Skip Navigation
Annual Reports and Information Staff (Annual Reports)
Preprimary, Elementary, and Secondary Education

English Language Learners in Public Schools

Last Updated: May 2021
|

The percentage of public school students in the United States who were English language learners (ELLs) was higher in fall 2018 (10.2 percent, or 5.0 million students) than in fall 2010 (9.2 percent, or 4.5 million students). In fall 2018, the percentage of public school students who were ELLs ranged from 0.8 percent in West Virginia to 19.4 percent in California.

Students who are identified as English language learners (ELLs) can participate in language assistance programs to help ensure that they attain English proficiency and meet the academic content and achievement standards that all students are expected to meet. Participation in these types of programs can improve students’ English language proficiency, which in turn has been associated with improved educational outcomes.1 The percentage of public school students in the United States who were ELLs was higher in fall 2018 (10.2 percent, or 5.0 million students) than in fall 2010 (9.2 percent, or 4.5 million students).2

Select a subgroup characteristic from drop-down menu below to view relevant text and figures.

Figure 1. Percentage of public school students who were English language learners, by state: Fall 2018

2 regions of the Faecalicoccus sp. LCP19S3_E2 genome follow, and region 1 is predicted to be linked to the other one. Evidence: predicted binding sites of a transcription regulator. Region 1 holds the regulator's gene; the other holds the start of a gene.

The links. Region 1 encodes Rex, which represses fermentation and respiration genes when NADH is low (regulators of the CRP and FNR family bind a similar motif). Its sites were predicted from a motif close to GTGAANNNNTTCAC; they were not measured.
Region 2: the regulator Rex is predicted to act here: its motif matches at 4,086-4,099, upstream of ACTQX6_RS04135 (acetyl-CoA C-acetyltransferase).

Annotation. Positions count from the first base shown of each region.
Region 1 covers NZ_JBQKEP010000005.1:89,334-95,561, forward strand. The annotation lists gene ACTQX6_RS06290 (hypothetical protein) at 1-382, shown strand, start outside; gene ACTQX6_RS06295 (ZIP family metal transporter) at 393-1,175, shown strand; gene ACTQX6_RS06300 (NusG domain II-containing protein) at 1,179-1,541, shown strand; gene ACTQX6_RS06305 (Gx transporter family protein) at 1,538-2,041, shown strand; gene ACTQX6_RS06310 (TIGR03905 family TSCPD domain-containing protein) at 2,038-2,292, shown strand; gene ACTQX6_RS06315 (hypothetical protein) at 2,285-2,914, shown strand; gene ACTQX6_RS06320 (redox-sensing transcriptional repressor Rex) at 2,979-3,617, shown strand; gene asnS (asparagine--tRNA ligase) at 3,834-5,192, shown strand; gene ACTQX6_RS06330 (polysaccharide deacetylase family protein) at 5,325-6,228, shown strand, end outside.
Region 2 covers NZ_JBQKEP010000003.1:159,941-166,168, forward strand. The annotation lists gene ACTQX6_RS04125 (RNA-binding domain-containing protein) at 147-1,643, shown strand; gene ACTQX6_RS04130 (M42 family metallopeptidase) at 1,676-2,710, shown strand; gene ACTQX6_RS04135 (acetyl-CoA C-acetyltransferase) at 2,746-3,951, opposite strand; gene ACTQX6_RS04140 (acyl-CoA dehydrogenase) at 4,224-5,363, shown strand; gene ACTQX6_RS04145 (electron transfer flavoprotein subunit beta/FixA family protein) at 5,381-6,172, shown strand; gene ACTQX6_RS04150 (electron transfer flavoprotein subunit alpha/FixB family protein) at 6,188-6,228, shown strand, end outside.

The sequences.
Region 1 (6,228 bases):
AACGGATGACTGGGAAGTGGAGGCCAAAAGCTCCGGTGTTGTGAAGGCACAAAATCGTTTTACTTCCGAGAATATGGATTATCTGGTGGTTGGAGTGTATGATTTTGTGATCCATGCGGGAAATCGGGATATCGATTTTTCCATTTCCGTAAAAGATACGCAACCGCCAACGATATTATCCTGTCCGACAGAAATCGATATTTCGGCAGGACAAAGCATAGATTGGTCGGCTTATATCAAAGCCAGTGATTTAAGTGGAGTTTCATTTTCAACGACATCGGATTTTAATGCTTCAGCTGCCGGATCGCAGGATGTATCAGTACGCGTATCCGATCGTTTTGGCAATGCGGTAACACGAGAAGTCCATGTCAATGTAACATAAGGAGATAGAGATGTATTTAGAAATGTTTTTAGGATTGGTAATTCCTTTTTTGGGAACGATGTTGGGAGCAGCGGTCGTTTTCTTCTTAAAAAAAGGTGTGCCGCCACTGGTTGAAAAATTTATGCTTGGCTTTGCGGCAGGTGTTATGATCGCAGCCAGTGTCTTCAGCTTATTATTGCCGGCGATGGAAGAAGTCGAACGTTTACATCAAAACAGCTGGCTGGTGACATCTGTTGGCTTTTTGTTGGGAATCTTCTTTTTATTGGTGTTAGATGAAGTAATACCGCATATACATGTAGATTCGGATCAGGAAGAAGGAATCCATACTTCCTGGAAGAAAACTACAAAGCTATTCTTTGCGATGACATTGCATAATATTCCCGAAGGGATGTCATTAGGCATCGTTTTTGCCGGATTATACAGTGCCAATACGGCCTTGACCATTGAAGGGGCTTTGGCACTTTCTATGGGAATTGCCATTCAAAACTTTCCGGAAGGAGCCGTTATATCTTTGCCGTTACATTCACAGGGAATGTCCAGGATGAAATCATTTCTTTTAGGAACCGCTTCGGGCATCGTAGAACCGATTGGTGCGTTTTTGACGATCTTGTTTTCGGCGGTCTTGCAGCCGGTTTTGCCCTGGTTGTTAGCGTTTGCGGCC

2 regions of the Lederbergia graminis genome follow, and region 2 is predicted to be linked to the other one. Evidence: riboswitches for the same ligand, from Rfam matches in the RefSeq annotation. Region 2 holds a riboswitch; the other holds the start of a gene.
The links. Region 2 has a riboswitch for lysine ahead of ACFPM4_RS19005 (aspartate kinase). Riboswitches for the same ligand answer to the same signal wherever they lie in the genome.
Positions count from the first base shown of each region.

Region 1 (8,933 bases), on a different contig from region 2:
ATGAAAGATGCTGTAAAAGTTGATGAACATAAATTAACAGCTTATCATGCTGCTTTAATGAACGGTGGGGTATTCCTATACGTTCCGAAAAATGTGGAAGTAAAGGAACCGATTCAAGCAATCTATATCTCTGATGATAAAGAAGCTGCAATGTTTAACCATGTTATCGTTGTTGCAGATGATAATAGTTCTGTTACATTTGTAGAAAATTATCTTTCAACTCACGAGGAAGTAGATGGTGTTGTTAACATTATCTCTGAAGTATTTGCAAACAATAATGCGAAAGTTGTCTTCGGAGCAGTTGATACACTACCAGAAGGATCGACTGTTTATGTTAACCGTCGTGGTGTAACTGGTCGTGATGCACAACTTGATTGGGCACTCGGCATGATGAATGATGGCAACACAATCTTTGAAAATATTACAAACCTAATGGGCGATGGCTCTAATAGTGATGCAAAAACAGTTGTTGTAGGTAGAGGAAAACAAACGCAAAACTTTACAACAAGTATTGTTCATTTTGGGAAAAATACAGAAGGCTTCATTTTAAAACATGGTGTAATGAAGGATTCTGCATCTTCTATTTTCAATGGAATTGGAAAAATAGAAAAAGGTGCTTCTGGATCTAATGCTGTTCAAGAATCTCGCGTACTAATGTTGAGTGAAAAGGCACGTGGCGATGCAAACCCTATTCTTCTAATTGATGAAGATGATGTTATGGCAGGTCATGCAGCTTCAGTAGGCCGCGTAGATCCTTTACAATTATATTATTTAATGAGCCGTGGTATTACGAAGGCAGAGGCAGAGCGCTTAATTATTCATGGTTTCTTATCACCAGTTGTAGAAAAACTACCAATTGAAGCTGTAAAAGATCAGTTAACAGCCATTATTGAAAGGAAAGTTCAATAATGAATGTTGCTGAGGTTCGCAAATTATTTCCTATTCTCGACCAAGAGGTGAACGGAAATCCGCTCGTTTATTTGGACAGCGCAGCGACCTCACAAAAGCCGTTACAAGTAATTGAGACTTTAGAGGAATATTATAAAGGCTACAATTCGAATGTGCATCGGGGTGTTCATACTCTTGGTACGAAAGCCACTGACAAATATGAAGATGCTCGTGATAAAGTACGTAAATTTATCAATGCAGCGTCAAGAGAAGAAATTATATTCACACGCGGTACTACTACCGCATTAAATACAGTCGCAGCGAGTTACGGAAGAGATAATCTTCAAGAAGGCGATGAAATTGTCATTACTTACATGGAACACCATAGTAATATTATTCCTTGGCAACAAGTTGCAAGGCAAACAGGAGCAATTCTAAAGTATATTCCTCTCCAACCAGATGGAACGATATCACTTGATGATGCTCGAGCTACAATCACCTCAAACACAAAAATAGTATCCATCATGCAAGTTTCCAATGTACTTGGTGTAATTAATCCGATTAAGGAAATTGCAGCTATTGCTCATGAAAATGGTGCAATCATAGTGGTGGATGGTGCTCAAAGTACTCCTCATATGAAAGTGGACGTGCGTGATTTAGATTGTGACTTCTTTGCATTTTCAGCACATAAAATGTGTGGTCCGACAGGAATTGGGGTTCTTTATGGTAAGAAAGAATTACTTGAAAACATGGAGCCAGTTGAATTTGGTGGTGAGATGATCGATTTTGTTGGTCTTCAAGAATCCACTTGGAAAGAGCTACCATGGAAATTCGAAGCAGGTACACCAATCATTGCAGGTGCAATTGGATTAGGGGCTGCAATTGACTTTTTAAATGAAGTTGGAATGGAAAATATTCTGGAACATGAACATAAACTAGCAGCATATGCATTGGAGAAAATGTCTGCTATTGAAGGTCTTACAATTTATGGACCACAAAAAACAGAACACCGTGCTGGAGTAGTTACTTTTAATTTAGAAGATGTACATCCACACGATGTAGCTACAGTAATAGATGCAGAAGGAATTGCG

Figure 1. Percentage of public school students who were English language learners, by state: Fall 2018

1 Includes imputation for nonreported data from Vermont.

NOTE: U.S. average is for the 50 states and the District of Columbia. Categorizations are based on unrounded percentages.

SOURCE: U.S. Department of Education, National Center for Education Statistics, Common Core of Data (CCD), “Local Education Agency Universe Survey,” 2018–19. See Digest of Education Statistics 2020, table 204.20.

In fall 2018, the percentage of public school students who were ELLs was 10.0 percent or more in 10 states, most of which were located in the West, and the District of Columbia.3 The states were Alaska, California, Colorado, Florida, Illinois, Massachusetts, Nevada, New Mexico, Texas, and Washington. California reported the highest percentage of ELLs among its public school students (19.4 percent), followed by Texas (18.7 percent) and New Mexico (15.8 percent). An additional 23 states had percentages of ELL students between 6.0 and 10.0 percent. In contrast, the percentage of students who were ELLs was less than 3.0 percent in five states: Wyoming (2.9 percent), New Hampshire (2.9 percent), Montana (2.4 percent), Vermont (2.2 percent), and West Virginia (0.8 percent). [State]